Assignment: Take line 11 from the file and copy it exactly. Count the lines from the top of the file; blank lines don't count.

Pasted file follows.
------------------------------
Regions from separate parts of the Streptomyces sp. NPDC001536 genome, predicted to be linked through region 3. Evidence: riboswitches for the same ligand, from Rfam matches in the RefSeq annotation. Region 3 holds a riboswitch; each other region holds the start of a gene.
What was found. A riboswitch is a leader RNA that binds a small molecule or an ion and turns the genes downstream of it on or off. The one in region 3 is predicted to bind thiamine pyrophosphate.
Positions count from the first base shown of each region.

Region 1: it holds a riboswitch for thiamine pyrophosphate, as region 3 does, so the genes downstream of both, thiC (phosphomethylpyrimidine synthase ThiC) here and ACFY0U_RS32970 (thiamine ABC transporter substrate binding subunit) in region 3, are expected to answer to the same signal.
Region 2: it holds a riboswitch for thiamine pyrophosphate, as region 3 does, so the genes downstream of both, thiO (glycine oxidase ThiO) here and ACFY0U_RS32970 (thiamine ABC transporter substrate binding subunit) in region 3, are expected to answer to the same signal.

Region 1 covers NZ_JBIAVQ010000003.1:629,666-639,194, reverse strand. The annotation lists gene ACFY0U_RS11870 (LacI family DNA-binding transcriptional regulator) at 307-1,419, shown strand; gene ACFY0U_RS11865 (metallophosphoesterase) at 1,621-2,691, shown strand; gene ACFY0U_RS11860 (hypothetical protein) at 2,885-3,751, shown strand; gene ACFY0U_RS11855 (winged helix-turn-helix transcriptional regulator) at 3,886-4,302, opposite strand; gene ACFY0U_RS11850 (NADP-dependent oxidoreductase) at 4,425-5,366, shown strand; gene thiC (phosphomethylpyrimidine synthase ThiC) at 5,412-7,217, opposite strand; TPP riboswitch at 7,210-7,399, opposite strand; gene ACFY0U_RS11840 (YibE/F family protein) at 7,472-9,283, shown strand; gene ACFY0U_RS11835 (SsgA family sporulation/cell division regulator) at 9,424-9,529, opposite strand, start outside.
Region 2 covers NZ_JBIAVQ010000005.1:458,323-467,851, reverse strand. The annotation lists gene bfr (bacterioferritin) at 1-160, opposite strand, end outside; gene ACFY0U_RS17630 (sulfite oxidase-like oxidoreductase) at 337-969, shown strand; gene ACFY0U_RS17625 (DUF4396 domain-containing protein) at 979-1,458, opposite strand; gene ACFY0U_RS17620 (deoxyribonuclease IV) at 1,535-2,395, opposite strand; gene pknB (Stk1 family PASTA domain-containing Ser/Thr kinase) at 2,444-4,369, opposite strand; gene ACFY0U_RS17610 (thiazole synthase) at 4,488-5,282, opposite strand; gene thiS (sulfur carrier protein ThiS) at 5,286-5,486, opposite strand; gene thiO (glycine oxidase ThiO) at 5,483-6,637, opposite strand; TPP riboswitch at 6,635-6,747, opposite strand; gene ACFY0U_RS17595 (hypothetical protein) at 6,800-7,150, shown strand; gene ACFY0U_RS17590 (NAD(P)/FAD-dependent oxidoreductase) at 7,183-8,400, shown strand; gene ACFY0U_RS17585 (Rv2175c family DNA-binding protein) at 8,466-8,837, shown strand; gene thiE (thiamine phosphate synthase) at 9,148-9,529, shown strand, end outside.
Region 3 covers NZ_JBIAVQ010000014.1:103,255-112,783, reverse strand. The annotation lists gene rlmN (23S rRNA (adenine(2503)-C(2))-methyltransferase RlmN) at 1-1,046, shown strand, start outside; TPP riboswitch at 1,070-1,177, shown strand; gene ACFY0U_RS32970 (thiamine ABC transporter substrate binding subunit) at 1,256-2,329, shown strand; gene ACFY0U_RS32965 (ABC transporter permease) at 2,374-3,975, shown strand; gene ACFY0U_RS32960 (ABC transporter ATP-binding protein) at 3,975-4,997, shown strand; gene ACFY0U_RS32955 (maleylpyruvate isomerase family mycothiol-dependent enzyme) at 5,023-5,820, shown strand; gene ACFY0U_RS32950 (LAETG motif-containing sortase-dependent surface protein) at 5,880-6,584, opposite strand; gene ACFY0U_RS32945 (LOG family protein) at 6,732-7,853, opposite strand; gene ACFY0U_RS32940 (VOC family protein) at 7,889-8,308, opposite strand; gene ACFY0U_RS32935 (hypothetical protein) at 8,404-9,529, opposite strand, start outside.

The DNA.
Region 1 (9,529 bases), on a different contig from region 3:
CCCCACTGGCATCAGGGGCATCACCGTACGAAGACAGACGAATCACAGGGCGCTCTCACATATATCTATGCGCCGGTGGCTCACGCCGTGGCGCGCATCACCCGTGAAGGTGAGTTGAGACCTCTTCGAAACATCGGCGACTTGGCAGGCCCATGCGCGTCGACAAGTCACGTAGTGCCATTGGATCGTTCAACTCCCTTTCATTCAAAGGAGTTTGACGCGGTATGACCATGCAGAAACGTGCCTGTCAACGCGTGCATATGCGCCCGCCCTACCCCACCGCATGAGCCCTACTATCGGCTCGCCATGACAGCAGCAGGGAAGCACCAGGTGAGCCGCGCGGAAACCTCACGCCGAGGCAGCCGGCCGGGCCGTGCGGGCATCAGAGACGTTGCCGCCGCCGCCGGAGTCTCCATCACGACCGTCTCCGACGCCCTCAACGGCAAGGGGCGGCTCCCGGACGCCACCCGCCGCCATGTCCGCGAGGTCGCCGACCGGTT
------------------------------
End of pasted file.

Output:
CCCCACTGGCATCAGGGGCATCACCGTACGAAGACAGACGAATCACAGGGCGCTCTCACATATATCTATGCGCCGGTGGCTCACGCCGTGGCGCGCATCACCCGTGAAGGTGAGTTGAGACCTCTTCGAAACATCGGCGACTTGGCAGGCCCATGCGCGTCGACAAGTCACGTAGTGCCATTGGATCGTTCAACTCCCTTTCATTCAAAGGAGTTTGACGCGGTATGACCATGCAGAAACGTGCCTGTCAACGCGTGCATATGCGCCCGCCCTACCCCACCGCATGAGCCCTACTATCGGCTCGCCATGACAGCAGCAGGGAAGCACCAGGTGAGCCGCGCGGAAACCTCACGCCGAGGCAGCCGGCCGGGCCGTGCGGGCATCAGAGACGTTGCCGCCGCCGCCGGAGTCTCCATCACGACCGTCTCCGACGCCCTCAACGGCAAGGGGCGGCTCCCGGACGCCACCCGCCGCCATGTCCGCGAGGTCGCCGACCGGTT